Swiss Government Proposes Expansion of Sustainability Reporting Requirements for Businesses

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Swiss companies or those affiliated with Swiss companies, beware! You might have to up your reporting game.

In June 2024, the Swiss government took a significant step towards enhancing corporate sustainability by launching a consultation on new proposals to expand sustainability reporting requirements for companies. This move aims to align Switzerland’s corporate governance rules with international standards, particularly the EU’s Corporate Sustainability Reporting Directive (CSRD).

What’s Changing?

Currently, Switzerland requires large companies with over 500 employees to report on their sustainability practices. The new proposals, however, are set to broaden this scope significantly. Under the proposed rules, companies with 250 employees, CHF 25 million (Swiss Francs, €26 million) in assets, and CHF 50 million (Swiss Francs, €52 million) in sales will also be required to report on their sustainability practices. This change will increase the number of reporting companies from 300 to a whopping 3,500!

Why the Change?

These updates follow the EU’s launch of the CSRD, which expanded the number of companies required to provide sustainability disclosures from around 12,000 to over 50,000 and introduced more detailed reporting requirements. The CSRD aims to cover large public-interest companies initially and will extend to companies with more than 250 employees or €40 million in revenue by 2025, and to listed SMEs by 2026.

Switzerland’s decision to align its regulations with the EU’s is driven by the close economic ties between the two regions. As the Swiss Federal Council noted, both large and small Swiss companies are affected by the new EU rules, either directly or indirectly.

Stricter Reporting Requirements

The new Swiss proposals are not just about expanding the number of companies that need to report; they also include stricter requirements. Companies will need to disclose risks related to the environment, human rights, and corruption, as well as the measures they are taking to address these issues. Additionally, there will be a requirement for external assurance of these reports, ensuring their accuracy and reliability.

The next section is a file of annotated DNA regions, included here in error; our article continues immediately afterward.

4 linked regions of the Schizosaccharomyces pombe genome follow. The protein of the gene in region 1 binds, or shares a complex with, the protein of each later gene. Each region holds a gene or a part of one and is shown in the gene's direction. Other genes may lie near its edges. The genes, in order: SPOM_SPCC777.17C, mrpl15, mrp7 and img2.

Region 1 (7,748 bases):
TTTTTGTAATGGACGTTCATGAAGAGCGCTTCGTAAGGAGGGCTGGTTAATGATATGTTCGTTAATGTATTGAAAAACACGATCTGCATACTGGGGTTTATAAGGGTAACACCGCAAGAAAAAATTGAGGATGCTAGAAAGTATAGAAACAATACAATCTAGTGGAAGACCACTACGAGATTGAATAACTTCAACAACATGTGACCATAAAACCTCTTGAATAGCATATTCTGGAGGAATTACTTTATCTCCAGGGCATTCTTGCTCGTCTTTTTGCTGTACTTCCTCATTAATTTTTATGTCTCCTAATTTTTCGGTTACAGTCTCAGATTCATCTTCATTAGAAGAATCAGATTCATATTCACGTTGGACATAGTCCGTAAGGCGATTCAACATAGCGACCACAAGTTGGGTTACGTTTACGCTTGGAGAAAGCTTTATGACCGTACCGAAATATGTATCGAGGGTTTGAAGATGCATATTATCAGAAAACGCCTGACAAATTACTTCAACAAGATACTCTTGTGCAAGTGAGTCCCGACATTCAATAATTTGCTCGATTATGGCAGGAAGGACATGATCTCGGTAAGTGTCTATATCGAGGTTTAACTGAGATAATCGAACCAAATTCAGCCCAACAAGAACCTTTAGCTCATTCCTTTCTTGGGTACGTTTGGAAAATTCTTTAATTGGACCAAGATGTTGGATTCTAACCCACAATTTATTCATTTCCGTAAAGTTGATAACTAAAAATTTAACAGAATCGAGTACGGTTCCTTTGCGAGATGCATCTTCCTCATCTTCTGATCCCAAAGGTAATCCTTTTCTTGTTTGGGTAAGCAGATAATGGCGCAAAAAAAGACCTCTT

Companies will have the option to use either the EU standard or another equivalent standard for their sustainability reports. This flexibility aims to ease the transition for companies already complying with international standards.

Support for Companies

Recognizing the potential costs of complying with these enhanced reporting requirements, the Swiss government is exploring ways to assist companies. This support could be crucial for companies needing to implement new systems and processes to meet the updated standards.

Looking Ahead

In its announcement, the Federal Council also mentioned the EU’s recent adoption of the Corporate Sustainability Due Diligence Directive (CSDDD), which sets out new obligations for large companies to address their negative impacts on human rights and the environment across their value chains. The Council plans to assess the impact of this new legislation on Swiss companies later this year and determine the next steps based on an external study.

Need a Hand?

If the upcoming criteria apply to your company, you might need to get a better grip on your energy consumption. That’s where we come in: we automate, visualize, and monitor all types of ESG data for real estate companies across Europe! Send us an email at or give us a call at
+31 851 304 159; we’re always happy to chat.

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